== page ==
Skeet Men Highlights – ISSF Shotgun World Cup 2014

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Superposed Tightening

Dear Bibliophile of Brownings :

How can I tell when it is near time to have the hinge pin re-tightened on my Superposed Lightning ? It seems to have a very slight side play when open and it drops open with ease when the lever is actuated. I will be awaiting your elucidation with bated breath .


Dear Bruce,

Two things go on old Superposed guns. Usually, what wears is the locking tongue. You can spot this because the opening lever is so far to the left that the trigger often doesn’t engage. The locking tongue is a sacrificial part and is meant to wear out first.

When the hinge pin wears, you will notice that the gun does not close tight where the monobloc meets the standing breech right at the top. You will start to see a little bit of light in there. I have shot Superposeds until I could close the gun on a business card, but you don’t need to go that far and I don’t recommend it.

A little bit of sloppiness when the gun is open doesn’t matter. Some of the early Superposeds were designed with eccentric receiver shoulders so that they dropped open almost like a self-opener even when new. The later guns went back to a concentric shoulder which gives more resistance when opening.

The best way to test for looseness in a Superposed is to close the gun in the normal way and then unlatch the forend iron. Then shake the gun lightly. If it is loose in the hinge pin you will be able to feel it. A little loose is probably OK, but once it starts to loosen up the looseness will accelerate.

I have had a Superposed which needed a new tongue at 25,000 and one that was still reasonably solid in tongue and pin at 100,000. Tightening up a Superposed is not a big deal. The gun was built to wear in tongue and pin and these parts are replaceable. Art’s Gun Shop in Hillsboro, MO (tel: 314-944-3630) does a lot of Browning factory repair work and is recommended by the Browning Collector’s Society as one of the “approved” Superposed repair shops. If your gun needs work, they should be able to handle it.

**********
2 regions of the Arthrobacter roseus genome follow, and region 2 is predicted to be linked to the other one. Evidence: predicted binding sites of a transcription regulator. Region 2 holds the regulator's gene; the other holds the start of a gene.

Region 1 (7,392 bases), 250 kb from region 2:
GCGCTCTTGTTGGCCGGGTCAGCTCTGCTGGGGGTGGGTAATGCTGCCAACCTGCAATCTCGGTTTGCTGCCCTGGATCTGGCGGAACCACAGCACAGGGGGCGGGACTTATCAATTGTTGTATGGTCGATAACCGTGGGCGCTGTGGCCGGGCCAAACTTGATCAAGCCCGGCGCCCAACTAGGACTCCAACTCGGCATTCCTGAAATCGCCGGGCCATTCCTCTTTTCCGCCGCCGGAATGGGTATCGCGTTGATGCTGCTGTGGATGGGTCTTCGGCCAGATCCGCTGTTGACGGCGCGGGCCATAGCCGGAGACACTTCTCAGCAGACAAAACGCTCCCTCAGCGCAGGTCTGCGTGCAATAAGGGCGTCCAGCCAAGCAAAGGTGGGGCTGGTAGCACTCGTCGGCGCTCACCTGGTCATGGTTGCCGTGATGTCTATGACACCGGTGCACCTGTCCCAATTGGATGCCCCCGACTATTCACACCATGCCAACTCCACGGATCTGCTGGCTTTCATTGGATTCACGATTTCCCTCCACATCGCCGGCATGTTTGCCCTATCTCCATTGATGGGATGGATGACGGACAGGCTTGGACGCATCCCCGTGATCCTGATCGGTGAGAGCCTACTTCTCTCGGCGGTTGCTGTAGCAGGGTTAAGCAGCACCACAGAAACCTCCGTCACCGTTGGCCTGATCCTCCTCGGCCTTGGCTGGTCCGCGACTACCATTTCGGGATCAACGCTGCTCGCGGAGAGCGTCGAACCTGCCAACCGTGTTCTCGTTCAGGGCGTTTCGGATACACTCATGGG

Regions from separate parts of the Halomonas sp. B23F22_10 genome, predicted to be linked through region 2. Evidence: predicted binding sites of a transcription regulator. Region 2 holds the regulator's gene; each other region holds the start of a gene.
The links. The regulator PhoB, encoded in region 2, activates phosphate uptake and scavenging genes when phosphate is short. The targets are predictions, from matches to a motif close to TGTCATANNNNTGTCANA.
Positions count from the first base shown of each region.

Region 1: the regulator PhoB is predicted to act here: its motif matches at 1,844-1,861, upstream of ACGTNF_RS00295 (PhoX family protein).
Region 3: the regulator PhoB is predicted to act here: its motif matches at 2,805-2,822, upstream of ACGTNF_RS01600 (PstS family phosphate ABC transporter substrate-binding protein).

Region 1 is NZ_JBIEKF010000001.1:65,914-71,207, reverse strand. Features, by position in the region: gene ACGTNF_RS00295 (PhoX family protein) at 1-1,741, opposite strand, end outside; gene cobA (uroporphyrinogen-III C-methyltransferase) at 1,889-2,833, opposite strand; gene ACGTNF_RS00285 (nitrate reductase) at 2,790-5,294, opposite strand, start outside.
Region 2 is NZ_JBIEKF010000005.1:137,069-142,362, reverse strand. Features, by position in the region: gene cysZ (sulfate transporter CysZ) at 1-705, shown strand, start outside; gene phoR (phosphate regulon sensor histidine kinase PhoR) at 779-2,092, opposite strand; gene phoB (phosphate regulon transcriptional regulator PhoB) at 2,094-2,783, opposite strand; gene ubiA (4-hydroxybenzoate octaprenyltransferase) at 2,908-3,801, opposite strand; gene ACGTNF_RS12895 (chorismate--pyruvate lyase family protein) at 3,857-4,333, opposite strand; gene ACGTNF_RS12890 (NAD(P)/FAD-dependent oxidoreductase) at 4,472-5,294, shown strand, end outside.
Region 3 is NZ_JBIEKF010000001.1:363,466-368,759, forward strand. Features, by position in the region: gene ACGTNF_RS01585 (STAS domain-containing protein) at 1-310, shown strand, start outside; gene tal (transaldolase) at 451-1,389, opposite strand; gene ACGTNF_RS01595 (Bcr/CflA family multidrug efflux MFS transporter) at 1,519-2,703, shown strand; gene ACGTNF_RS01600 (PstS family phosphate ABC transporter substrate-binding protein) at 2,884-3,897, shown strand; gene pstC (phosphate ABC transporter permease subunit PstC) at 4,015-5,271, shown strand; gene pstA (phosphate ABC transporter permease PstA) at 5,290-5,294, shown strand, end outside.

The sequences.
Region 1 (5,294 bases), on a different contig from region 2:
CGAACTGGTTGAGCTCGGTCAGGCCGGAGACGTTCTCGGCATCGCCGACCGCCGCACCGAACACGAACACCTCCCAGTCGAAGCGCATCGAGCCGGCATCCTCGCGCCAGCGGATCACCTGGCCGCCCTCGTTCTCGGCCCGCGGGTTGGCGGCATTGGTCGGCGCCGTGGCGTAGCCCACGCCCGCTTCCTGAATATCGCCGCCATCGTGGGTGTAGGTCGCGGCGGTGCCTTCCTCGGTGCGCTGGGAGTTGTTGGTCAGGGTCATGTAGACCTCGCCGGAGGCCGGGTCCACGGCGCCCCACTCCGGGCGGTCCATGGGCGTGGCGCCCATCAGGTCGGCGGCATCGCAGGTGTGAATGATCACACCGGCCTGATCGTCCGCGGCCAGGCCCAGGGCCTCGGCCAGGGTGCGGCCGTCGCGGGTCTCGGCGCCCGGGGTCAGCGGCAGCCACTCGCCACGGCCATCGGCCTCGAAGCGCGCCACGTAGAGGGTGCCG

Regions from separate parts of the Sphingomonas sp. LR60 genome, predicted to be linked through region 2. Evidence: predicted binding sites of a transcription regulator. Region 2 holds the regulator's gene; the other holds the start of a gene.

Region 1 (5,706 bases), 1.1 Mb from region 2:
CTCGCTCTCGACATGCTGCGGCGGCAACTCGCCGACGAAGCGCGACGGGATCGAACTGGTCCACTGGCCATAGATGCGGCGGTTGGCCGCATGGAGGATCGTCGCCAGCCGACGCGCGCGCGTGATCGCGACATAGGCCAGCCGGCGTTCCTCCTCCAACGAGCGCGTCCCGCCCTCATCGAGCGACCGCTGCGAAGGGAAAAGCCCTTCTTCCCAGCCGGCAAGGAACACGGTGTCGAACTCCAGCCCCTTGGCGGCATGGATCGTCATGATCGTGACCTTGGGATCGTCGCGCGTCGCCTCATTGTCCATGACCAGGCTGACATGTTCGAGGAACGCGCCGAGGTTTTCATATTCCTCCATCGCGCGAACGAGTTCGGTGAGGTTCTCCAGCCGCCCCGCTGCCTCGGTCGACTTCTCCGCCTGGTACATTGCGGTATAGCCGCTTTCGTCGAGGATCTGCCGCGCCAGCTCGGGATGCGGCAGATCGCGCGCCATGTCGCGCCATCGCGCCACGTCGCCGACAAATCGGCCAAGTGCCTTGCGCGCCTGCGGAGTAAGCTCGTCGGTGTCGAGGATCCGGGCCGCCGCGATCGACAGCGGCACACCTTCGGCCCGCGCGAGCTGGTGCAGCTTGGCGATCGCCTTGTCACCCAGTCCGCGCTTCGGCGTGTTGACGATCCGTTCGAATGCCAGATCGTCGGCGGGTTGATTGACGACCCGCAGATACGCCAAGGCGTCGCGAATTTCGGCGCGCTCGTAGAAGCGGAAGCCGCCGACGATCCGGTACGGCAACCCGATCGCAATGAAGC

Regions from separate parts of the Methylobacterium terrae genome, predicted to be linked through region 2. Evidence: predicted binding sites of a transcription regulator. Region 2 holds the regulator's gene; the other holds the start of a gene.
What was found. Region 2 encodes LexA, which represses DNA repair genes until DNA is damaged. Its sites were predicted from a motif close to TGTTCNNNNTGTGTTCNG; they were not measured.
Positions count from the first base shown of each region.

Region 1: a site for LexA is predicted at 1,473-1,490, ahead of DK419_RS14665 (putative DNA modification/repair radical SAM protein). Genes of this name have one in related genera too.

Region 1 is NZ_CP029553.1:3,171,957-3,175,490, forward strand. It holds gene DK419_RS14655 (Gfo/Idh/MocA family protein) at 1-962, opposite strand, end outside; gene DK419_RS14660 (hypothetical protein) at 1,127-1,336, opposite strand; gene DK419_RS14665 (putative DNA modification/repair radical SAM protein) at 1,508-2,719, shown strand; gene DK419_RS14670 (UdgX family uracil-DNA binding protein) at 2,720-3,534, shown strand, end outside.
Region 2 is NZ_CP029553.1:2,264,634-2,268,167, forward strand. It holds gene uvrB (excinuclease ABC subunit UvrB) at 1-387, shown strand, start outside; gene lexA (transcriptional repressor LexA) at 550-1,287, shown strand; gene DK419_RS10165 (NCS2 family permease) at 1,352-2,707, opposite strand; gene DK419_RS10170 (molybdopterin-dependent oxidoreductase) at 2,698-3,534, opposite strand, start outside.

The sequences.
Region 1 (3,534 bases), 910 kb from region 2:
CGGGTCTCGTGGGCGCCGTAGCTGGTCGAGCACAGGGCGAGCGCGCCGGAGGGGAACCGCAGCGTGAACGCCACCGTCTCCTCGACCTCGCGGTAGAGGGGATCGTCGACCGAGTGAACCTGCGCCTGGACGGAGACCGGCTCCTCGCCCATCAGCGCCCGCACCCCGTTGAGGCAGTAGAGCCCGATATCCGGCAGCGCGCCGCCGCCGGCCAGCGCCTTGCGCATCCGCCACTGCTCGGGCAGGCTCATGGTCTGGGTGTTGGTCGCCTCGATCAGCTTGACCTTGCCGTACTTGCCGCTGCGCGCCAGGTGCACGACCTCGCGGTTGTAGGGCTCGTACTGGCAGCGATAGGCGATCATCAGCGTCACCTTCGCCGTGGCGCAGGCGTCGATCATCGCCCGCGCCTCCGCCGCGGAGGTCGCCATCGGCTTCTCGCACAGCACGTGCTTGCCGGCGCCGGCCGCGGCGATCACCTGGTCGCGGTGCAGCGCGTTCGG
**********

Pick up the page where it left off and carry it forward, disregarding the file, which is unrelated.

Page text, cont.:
Best regards,

Bruce Buck
Shotgun Report’s
Technoid (Often in error, never in doubt.)

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3-1/2″ Chamber Velocity Loss

Dear Technoid

By the way,you didn’t answer my question about the 3-1/2 inch shells. Is it too much shot through a 12 gauge to pattern correctly?

Can’t wait to hear the scoop!


Dear Rich,

As to the 3-1/2″ chambers when using 2-3/4″ shells, I don’t know about patterning as that varies with the shell, but there may be a velocity loss. Several of SR’s readers have felt that there was. Here’s a comment from Randy, one of SR’s loyal readers and holder of the coveted Junior Technoid Order of the Palm (3rd class):

“Technoid Info Dept.: a few recent Chrono sessions revealed a consistent whopping 100+++ fps drop in speed using 3-1/2 12 ga. chambered guns vs. 2-3/4 and identical loads. Specifically, Benelli autos. An amazing drop off in performance, more than one gun, and yet another reason to stay away from 3-1/2 chambers unless you are REALLY going to use them.”

I haven’t done a nose-to-nose test the way Randy did, but I sort of suspected that there was a problem. I have noticed off-sounding shells when using promotional loads on a cool day when using a gun with “extra long” forcing cones. Not all wad skirts are happy sealing an .800″ or thereabouts bore under all ambient temperatures. Heck, some of the promotional wads I have tried produced bloopers in standard barrels if you let the shell get cold enough by leaving it in your trunk overnight in the winter. The more open the chamber/cones/bore, the worse the problem gets.

On the other hand, Stan Baker (the well respected Seattle gunsmith and columnist), builds a “Baker Big Bore” barrel conversion. These barrels are basically super-overbores, measuring .800″ from rim cut to choke. That’s like having a 30″ 12 gauge chamber. Baker claims an INCREASE in velocity of up to 50 fps due to the reduced friction . I never had the chance to chronograph the gun, but I did notice when I shot a “Big Bore” conversion on a Perazzi that it had a “hollow” sound on cool damp days.